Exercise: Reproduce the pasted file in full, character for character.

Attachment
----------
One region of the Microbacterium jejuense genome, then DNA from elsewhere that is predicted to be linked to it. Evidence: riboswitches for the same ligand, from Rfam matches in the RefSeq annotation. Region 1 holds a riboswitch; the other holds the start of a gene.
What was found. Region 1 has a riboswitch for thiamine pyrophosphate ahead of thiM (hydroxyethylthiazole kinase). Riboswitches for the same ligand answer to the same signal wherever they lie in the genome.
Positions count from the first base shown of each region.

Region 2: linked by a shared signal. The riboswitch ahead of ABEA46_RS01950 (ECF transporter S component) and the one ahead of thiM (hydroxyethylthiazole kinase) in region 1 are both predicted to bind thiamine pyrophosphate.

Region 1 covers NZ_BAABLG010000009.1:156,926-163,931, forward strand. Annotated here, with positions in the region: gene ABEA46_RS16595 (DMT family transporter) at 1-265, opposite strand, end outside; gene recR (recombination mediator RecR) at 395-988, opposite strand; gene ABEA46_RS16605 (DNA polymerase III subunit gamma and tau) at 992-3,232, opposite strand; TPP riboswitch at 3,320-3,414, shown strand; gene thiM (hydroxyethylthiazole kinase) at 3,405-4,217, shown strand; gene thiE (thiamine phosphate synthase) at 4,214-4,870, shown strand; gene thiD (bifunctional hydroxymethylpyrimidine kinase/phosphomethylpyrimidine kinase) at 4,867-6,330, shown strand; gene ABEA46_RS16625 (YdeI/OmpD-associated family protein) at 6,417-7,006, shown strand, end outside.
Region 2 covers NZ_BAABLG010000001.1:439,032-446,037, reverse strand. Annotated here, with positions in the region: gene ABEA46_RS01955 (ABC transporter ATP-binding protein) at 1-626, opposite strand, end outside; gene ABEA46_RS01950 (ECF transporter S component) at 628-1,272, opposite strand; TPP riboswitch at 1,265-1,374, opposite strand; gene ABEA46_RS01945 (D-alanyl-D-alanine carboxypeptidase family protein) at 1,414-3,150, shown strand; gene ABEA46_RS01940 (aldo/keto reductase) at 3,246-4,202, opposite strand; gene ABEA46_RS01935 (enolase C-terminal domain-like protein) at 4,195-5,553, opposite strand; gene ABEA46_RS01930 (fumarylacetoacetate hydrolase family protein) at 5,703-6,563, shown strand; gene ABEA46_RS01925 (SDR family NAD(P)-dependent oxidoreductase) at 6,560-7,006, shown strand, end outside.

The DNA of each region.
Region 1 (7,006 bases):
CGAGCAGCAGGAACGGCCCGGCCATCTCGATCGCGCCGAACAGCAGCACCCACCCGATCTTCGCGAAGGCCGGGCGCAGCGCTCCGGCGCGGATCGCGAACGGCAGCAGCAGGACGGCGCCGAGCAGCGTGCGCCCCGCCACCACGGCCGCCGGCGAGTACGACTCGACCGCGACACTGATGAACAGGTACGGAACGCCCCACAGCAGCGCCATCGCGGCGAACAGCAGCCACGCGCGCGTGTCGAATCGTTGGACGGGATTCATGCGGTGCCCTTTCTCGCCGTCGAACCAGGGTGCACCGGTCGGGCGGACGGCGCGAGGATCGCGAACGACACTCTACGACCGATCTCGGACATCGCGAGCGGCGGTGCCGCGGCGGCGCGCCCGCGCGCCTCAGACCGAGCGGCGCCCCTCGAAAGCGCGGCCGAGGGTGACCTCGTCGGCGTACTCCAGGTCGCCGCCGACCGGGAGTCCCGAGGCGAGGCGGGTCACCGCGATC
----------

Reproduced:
One region of the Microbacterium jejuense genome, then DNA from elsewhere that is predicted to be linked to it. Evidence: riboswitches for the same ligand, from Rfam matches in the RefSeq annotation. Region 1 holds a riboswitch; the other holds the start of a gene.
What was found. Region 1 has a riboswitch for thiamine pyrophosphate ahead of thiM (hydroxyethylthiazole kinase). Riboswitches for the same ligand answer to the same signal wherever they lie in the genome.
Positions count from the first base shown of each region.

Region 2: linked by a shared signal. The riboswitch ahead of ABEA46_RS01950 (ECF transporter S component) and the one ahead of thiM (hydroxyethylthiazole kinase) in region 1 are both predicted to bind thiamine pyrophosphate.

Region 1 covers NZ_BAABLG010000009.1:156,926-163,931, forward strand. Annotated here, with positions in the region: gene ABEA46_RS16595 (DMT family transporter) at 1-265, opposite strand, end outside; gene recR (recombination mediator RecR) at 395-988, opposite strand; gene ABEA46_RS16605 (DNA polymerase III subunit gamma and tau) at 992-3,232, opposite strand; TPP riboswitch at 3,320-3,414, shown strand; gene thiM (hydroxyethylthiazole kinase) at 3,405-4,217, shown strand; gene thiE (thiamine phosphate synthase) at 4,214-4,870, shown strand; gene thiD (bifunctional hydroxymethylpyrimidine kinase/phosphomethylpyrimidine kinase) at 4,867-6,330, shown strand; gene ABEA46_RS16625 (YdeI/OmpD-associated family protein) at 6,417-7,006, shown strand, end outside.
Region 2 covers NZ_BAABLG010000001.1:439,032-446,037, reverse strand. Annotated here, with positions in the region: gene ABEA46_RS01955 (ABC transporter ATP-binding protein) at 1-626, opposite strand, end outside; gene ABEA46_RS01950 (ECF transporter S component) at 628-1,272, opposite strand; TPP riboswitch at 1,265-1,374, opposite strand; gene ABEA46_RS01945 (D-alanyl-D-alanine carboxypeptidase family protein) at 1,414-3,150, shown strand; gene ABEA46_RS01940 (aldo/keto reductase) at 3,246-4,202, opposite strand; gene ABEA46_RS01935 (enolase C-terminal domain-like protein) at 4,195-5,553, opposite strand; gene ABEA46_RS01930 (fumarylacetoacetate hydrolase family protein) at 5,703-6,563, shown strand; gene ABEA46_RS01925 (SDR family NAD(P)-dependent oxidoreductase) at 6,560-7,006, shown strand, end outside.

The DNA of each region.
Region 1 (7,006 bases):
CGAGCAGCAGGAACGGCCCGGCCATCTCGATCGCGCCGAACAGCAGCACCCACCCGATCTTCGCGAAGGCCGGGCGCAGCGCTCCGGCGCGGATCGCGAACGGCAGCAGCAGGACGGCGCCGAGCAGCGTGCGCCCCGCCACCACGGCCGCCGGCGAGTACGACTCGACCGCGACACTGATGAACAGGTACGGAACGCCCCACAGCAGCGCCATCGCGGCGAACAGCAGCCACGCGCGCGTGTCGAATCGTTGGACGGGATTCATGCGGTGCCCTTTCTCGCCGTCGAACCAGGGTGCACCGGTCGGGCGGACGGCGCGAGGATCGCGAACGACACTCTACGACCGATCTCGGACATCGCGAGCGGCGGTGCCGCGGCGGCGCGCCCGCGCGCCTCAGACCGAGCGGCGCCCCTCGAAAGCGCGGCCGAGGGTGACCTCGTCGGCGTACTCCAGGTCGCCGCCGACCGGGAGTCCCGAGGCGAGGCGGGTCACCGCGATC